2010 also saw continued DIFC Authority efforts aimed at fostering international co-operation and dialogue between counterparties, as well as creating strategic partnerships with international jurisdictions thus strengthening the DIFC’s offering to clients. Six Memoranda of Understating (MoUs) were signed in 2010 to bring the total up to 11 MoUs with various jurisdictions. The MoUs signed in 2010 were with Luxembourg, Madrid Centro Financiero, the UAE Ministry of Finance, the Economic Zones World, the Dubai Department of Economic Development and the Dubai Department of Tourism & Commerce Marketing. Meanwhile, the other independent entities under the DIFC umbrella, the DFSA and DIFC Courts, have also both signed a number of different cooperation agreements during 2010.

Over the course of 2010, the DFSA entered into eight new bilateral MoUs and two new multilateral MoUs, bringing the total MoUs signed to date to 56. New bilateral MoU partners include the Qatar Financial Centre Regulatory Authority, Autorité des Marchés Financiers (France), the New York State Banking Department and The Office of the Superintendent of Financial Institutions, Canada. Meanwhile, the DFSA signed multilateral MoUs with the Asian-Oceanian Standard-Setters Group and International Association of Insurance Supervisors. Meanwhile, the DIFC Courts signed its first international MoU with Jordan in Q2 2010. Adding to its existing MoUs with judicial counterparties from Dubai, Abu Dhabi, and Ras Al Khaima.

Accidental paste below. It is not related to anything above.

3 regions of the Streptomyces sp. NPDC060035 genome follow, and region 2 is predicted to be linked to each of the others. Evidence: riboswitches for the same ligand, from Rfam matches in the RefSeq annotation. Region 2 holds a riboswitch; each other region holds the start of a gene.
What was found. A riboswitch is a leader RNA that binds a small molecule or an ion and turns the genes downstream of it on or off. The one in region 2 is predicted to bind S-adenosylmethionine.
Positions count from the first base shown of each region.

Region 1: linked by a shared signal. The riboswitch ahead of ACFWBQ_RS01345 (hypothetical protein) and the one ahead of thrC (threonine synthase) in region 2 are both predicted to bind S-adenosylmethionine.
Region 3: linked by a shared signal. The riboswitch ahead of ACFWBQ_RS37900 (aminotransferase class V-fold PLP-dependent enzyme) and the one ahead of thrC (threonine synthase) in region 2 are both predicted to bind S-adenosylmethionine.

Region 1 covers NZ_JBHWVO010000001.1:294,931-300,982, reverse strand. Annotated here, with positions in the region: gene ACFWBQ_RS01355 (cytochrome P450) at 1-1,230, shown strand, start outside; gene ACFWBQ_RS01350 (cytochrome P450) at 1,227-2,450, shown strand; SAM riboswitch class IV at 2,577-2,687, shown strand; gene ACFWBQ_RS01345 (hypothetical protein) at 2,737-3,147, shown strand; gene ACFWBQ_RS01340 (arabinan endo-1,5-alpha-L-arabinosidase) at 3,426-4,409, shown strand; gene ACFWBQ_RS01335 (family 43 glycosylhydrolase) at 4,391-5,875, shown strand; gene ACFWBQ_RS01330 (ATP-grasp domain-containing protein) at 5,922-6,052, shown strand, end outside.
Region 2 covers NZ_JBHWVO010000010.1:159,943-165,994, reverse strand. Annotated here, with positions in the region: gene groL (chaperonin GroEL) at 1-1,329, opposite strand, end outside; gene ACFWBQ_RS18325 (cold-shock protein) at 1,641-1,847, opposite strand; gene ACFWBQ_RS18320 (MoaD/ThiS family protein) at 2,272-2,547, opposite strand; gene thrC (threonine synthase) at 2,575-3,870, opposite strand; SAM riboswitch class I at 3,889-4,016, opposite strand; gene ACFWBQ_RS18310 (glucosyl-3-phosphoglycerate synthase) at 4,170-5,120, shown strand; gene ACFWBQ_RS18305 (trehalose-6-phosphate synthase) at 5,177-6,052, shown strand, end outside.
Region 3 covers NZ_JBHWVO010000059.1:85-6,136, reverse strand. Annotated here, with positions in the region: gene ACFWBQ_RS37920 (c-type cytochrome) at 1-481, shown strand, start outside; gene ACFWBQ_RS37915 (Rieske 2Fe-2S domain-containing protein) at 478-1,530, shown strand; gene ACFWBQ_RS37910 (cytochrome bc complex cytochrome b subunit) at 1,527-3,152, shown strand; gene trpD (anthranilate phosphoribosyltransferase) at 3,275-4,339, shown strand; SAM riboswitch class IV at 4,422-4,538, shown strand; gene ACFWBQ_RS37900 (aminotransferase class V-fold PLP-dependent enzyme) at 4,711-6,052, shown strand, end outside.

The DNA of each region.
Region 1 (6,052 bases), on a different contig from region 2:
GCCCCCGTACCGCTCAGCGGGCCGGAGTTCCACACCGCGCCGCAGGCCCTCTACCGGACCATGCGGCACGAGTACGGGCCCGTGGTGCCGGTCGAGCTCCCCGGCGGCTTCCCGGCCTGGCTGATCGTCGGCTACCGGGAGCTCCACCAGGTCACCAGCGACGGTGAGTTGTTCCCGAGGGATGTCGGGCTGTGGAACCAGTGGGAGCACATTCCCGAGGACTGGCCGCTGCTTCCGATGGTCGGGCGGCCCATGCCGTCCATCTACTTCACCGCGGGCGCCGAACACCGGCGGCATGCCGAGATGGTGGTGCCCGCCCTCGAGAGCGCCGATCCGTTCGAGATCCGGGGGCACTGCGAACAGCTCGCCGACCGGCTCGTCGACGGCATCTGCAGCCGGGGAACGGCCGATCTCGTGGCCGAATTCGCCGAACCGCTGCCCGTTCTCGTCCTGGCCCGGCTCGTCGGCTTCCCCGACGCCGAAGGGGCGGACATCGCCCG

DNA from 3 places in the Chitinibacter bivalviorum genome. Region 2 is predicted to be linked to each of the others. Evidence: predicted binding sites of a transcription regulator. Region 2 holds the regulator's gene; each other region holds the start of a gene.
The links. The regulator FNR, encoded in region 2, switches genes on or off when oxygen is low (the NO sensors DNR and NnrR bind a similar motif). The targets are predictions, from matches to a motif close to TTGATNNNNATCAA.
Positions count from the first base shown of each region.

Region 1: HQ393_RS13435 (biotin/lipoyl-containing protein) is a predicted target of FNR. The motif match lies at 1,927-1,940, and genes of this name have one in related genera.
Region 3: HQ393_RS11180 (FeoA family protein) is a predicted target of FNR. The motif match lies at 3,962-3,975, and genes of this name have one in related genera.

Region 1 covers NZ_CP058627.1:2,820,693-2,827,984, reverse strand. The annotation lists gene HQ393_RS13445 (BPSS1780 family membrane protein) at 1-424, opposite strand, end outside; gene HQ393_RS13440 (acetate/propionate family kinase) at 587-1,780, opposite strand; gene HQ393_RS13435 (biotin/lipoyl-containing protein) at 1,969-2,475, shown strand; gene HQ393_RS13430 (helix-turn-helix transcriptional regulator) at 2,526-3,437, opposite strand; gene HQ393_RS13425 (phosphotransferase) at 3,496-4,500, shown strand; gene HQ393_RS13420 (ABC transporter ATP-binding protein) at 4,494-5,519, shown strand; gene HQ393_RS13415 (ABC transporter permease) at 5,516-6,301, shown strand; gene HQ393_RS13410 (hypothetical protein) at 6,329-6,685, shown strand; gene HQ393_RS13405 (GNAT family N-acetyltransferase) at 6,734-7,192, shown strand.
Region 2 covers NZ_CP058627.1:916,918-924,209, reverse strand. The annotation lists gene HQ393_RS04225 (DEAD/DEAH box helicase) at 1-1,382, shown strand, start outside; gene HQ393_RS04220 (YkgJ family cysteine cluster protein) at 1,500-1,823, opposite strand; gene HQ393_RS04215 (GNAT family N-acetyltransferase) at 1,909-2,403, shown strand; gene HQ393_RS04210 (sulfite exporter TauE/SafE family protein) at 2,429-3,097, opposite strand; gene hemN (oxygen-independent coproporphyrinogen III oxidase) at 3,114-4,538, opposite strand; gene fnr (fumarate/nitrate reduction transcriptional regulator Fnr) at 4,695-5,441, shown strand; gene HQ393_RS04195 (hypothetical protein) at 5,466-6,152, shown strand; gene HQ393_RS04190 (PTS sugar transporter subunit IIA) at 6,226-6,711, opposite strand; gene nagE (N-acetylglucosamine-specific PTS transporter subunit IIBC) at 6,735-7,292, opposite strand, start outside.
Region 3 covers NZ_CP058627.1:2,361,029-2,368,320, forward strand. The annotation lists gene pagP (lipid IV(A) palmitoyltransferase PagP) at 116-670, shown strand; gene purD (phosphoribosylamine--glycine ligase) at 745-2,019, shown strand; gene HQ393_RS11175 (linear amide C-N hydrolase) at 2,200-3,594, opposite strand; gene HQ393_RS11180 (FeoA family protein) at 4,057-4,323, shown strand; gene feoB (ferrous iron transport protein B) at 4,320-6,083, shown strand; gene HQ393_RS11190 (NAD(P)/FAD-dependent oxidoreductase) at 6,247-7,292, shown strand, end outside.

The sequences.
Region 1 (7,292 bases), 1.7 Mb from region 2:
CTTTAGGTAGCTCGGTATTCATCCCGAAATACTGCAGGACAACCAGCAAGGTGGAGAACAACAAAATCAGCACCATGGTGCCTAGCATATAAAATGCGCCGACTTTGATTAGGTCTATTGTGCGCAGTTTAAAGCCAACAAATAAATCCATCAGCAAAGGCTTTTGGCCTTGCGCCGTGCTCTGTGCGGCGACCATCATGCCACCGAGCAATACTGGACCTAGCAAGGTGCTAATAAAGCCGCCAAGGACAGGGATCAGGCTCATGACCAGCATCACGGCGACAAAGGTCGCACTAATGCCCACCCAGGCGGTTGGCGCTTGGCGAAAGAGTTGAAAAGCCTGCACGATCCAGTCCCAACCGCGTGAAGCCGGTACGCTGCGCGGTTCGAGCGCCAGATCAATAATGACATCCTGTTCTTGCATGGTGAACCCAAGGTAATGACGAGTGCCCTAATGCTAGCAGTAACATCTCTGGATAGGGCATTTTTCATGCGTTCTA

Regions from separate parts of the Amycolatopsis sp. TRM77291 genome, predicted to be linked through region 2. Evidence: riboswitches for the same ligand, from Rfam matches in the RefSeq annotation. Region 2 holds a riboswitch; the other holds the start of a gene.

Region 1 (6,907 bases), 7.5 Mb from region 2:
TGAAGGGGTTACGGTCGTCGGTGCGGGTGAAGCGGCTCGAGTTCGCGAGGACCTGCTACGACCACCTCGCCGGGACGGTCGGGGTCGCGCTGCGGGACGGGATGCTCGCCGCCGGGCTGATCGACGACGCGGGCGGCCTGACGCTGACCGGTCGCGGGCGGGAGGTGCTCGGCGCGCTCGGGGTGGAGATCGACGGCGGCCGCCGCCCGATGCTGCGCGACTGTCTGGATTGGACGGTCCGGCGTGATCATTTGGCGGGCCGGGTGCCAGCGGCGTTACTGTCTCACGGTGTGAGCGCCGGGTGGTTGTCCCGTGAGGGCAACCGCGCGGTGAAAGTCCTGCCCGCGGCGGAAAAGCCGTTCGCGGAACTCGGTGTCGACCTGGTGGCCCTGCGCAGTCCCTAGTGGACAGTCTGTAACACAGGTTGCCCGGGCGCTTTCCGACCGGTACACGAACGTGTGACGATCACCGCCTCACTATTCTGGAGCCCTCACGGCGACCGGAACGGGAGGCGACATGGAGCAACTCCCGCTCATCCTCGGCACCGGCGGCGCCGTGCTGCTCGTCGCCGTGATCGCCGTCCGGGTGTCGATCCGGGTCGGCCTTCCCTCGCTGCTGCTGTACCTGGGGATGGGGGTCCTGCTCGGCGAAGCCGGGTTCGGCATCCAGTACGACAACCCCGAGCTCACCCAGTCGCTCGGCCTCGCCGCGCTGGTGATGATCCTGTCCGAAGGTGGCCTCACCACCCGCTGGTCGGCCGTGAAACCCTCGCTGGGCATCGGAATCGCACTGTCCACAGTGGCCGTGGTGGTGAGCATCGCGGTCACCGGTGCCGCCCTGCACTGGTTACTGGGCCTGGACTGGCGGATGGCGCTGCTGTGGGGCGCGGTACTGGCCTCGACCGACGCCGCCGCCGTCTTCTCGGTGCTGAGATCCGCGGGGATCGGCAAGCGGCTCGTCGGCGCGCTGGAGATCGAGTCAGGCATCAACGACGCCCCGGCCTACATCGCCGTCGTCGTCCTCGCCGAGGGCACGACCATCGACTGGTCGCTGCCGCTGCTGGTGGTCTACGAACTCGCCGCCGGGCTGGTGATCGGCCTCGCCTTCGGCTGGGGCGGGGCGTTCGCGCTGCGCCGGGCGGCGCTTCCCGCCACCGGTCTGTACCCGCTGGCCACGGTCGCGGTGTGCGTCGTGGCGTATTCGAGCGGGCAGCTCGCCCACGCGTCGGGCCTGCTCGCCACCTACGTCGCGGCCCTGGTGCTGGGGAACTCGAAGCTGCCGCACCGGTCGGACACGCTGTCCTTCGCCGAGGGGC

Ahmed Humaid Al Tayer, Governor of DIFC, said: 
“The solid growth witnessed by DIFC in 2010 reflects the importance of the Centre to financial and business institutions looking to take advantage of opportunities present in the UAE and the wider region. With its continuous efforts to develop further its modern infrastructure, free zone offering and self-governing laws and courts, DIFC has consolidated its position as the pre-eminent and favoured financial centre in the region."

He added: “We have already started reaping the rewards of our new business strategy and we are confident that DIFC will continue to play an important role in providing market participants vital support in the rapidly changing business environment in the region.”

Abdulla Mohammed Al Awar, CEO of DIFC Authority, said:
 “We are very proud of the growth and success we have achieved on different levels in 2010. There is no doubt that the road ahead remains challenging. However, we believe that there are still many untapped opportunities that our new strategy will position us to take advantage of. We are committed to growing our existing client partnerships and we look forward to the continued support and guidance of our clients in our journey together to achieving greater success.”

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The Report

Offshore Trusts Guide: Introduction

The History of Offshore Trusts
Development of Professional Competence in the Jurisdictions
What Future for the Trust?
The New Age of Transparency